Beneath the lower gnomon footing, the number XII is very clear. Possibly it was recut (maybe more than once) to continue to emphasise the noon marker. Apart from that, all other numbers are completely erased except for a ghost of XI.
Is the rather clunky gnomon original? Initially I thought not, but some features suggest it might be. The precision of the tip of the top being exactly on the edge of the frame; the extent of the staining; and the degree to which it has protected the centre line of the dial and in particular XII. Against that, the angled view of the dial makes it seem rather incongruous.
GSS Category: Vertical Dial; Church Sundial; Gnomon
All photos Keith Salvesen except the last, stevekeiretsu Geo cc
A sundial on the terrace of this fine house, with its C17 origins and unbroken line of Digbys. The renowned gardens are especially worth visiting in Spring. It features a collapsible gnomon, an unusual feature not conducive to enhancing its primary purpose.
GRADE I † Cistercian Abbey dating from C12, becoming a fine stately home C17 with beautiful gardens and landscaping. Near Chard. 50.8434° N, 2.9113° W
Dial 1 is prominently in the centre of the parapet, crowned with a broken pediment and ball. It has been dated late c17 or early c18. The spindly gnomon has been considerably bent to make the dial as accurate as possible (and see dial 2), given the orientation of the building. At some time, the top end has had to be re-fixed into the stone.
BSS records as Located in roof line castellations. An apparently blank dial plate with painted numbers on the stonework outside – possibly a later innovation. Upright white sans-serif hour numerals VII – IIII. Noon is marked with a square box and 4pm as IIII. Long thin rod gnomon with unusual support formed by a second rod to the tip, itself with a short stay near its foot. Declination is E.
Dial 2 is located high on a tower, in effect at right-angles to dial 1. It is basically all gnomon and no actual dial face. I haven’t seen a large spindly design like this before. Although it has a rather home-made look to it, the design and positioning must have been carefully calculated, As with dial 1, the orientation of the building necessitated a corrective angle in relation to the sun’s movement. The shadow cast by this rather intriguing ‘gnomon sundial’ seems completely adequate for marking the passage of the day even without additional markings.
ST CANDIDA & HOLY CROSS . WHITCHURCH CANONICORUM . DORSET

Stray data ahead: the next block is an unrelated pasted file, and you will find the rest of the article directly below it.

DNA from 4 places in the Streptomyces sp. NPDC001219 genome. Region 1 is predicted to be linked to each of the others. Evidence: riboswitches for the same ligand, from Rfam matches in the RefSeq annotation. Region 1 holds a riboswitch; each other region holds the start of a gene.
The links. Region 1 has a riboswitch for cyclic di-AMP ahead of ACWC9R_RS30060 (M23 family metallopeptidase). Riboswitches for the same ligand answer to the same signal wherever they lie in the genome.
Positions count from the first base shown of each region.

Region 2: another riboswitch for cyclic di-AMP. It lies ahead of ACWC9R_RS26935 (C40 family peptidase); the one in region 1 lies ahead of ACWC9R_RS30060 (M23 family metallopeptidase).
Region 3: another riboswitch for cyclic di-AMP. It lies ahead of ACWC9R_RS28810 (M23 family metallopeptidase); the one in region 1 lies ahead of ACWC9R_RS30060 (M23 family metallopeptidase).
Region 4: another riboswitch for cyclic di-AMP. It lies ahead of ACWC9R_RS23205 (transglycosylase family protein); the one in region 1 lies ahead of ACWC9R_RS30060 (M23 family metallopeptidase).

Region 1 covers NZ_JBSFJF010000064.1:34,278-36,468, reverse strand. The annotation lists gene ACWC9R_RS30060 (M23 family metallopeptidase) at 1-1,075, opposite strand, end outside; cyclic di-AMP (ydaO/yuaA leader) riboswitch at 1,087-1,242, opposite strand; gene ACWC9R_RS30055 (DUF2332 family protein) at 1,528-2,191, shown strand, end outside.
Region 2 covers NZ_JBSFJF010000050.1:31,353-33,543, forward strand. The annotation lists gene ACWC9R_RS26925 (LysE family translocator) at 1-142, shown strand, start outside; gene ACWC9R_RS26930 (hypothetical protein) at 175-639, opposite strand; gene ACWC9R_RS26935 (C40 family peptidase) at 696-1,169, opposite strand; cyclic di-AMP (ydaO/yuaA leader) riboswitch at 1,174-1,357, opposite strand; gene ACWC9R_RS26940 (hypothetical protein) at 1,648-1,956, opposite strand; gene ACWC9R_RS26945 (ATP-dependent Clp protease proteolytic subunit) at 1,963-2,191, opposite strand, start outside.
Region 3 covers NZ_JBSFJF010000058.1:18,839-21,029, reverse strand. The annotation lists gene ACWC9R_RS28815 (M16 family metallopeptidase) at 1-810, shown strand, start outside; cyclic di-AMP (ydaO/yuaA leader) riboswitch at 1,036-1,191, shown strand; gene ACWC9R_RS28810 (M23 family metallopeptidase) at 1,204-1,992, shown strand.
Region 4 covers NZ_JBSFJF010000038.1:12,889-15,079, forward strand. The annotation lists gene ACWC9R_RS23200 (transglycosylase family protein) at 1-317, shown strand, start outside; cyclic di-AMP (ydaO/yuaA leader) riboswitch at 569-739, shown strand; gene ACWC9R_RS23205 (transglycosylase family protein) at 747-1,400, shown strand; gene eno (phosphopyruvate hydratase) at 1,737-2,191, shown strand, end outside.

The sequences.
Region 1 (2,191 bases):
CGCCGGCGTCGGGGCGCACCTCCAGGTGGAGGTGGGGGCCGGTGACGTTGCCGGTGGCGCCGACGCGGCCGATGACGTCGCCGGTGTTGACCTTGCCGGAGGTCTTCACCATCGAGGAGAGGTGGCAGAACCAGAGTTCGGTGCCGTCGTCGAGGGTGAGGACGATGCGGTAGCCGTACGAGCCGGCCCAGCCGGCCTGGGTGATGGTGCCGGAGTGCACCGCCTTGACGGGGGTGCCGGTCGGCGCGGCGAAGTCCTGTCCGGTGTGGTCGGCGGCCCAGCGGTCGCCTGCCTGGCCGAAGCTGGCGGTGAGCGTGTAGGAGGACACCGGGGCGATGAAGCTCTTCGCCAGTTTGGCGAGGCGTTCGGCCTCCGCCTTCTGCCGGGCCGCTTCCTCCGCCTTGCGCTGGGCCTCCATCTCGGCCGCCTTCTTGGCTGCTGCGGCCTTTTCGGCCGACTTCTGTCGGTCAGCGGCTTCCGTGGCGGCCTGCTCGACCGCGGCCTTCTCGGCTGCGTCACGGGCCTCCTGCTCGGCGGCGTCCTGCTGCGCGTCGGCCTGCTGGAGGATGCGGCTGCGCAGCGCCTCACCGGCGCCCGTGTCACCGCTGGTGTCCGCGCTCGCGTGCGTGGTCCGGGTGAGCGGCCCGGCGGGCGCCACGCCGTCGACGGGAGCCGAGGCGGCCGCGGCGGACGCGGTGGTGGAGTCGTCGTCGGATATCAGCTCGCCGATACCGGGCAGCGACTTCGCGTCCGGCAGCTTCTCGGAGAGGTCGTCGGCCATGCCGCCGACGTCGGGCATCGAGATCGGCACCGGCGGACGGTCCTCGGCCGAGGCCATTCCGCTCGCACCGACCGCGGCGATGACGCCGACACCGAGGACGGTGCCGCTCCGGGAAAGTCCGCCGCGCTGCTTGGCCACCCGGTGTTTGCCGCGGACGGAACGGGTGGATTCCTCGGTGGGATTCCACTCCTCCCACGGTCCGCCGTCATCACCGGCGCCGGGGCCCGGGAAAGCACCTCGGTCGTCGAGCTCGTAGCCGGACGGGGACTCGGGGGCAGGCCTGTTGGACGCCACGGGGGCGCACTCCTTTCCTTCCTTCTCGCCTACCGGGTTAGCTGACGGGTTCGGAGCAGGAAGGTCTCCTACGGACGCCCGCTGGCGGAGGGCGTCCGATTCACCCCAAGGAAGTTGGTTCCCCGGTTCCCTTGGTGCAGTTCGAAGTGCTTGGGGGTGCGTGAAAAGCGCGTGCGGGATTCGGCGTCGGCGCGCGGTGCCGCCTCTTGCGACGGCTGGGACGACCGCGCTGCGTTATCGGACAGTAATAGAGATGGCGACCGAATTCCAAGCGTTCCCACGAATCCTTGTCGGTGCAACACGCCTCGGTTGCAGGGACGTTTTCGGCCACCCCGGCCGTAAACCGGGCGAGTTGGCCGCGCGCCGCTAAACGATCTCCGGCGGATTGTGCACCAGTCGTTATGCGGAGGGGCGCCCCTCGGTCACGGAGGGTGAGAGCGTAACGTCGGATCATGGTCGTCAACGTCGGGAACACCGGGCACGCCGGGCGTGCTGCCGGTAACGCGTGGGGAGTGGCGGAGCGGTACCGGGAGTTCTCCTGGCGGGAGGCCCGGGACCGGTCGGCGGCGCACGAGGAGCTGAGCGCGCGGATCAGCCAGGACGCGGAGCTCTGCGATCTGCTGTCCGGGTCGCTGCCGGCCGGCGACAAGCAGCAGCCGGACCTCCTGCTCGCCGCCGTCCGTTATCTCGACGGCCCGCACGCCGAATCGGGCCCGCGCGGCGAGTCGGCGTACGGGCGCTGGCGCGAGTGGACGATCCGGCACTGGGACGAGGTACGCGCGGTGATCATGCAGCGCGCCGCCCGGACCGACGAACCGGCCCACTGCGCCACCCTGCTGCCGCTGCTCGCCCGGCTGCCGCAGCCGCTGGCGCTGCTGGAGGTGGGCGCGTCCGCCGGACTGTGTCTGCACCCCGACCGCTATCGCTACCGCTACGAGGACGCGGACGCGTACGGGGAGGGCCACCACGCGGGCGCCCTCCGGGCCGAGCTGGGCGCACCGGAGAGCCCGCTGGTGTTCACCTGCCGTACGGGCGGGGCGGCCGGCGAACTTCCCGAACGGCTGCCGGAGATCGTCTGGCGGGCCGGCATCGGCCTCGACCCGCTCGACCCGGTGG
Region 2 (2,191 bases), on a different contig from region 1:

GRADE I † C12 onwards on a Saxon site, with tower not until C15; C19 restoration. Also known as St Wite (hence Candida?), whose relics are in a shrine inside the church.* A building of outstanding interest in a secluded valley, the Cathedral of the Vale. Too much else to be said for inclusion here. For more details, see BLBBE & ST CANDIDA WIKI 5m NW of Bridport. 50.7554 / -2.8565 / SY396954
Dial 1 can be found in a corner of the W buttress of the S transept. It has 12 lines, and the stone has been cut to give a rectangular outline to the dial, the gnomon hole being R of centre. Sited uncomfortably in a corner, the dial seems unlikely to have been effective and certainly not year-round. Nor would it have been very visible to passers-by. So it seems likely – given the way the lower lines are truncated – that the dial was re-sited during later renovation.
This dial (if it is one) is as simple as could be – 2 holes, large and small, on the vertical. It is located on the W jamb of the C13 blocked door of the chancel. BSS describes it as a ‘Noon Mark’, a style in the upper dial indicating the passage of the day either side of noon. GLP suggests this might originally have been a painted (as opposed to incised) dial. I wondered if the 2 slightly inward-curving faint lines descending from each side of the lower hole were there to emphasise noon (as was done using pocks).
* In 1900 the tomb was opened and was found to hold a lead casket containing the bones of a small woman. On the casket was the Latin inscription “HIC-REQESCT-RELIQE-SCE-WITE” (“Here lie the remains of St Wite”) ST CANDIDA WIKI
GRADE I † Early C12 traces, rebuilt and extended C15. S. tower added in 1638. Restored and added vestry C19. 2 bells cast on site in 1275, the oldest in Dorset. Notable C12 font. 50.8467 / -2.6524 / ST541054
Once you have located the church at the very end of the hamlet – a dead end – of a very long lane, it immediately looks distinctive. In the present context, the dial on the tower – inscribed on S. parapet William Lardar Esq. Thomas Horsford Warden 1638 – is most unusual, not least because it faces due E.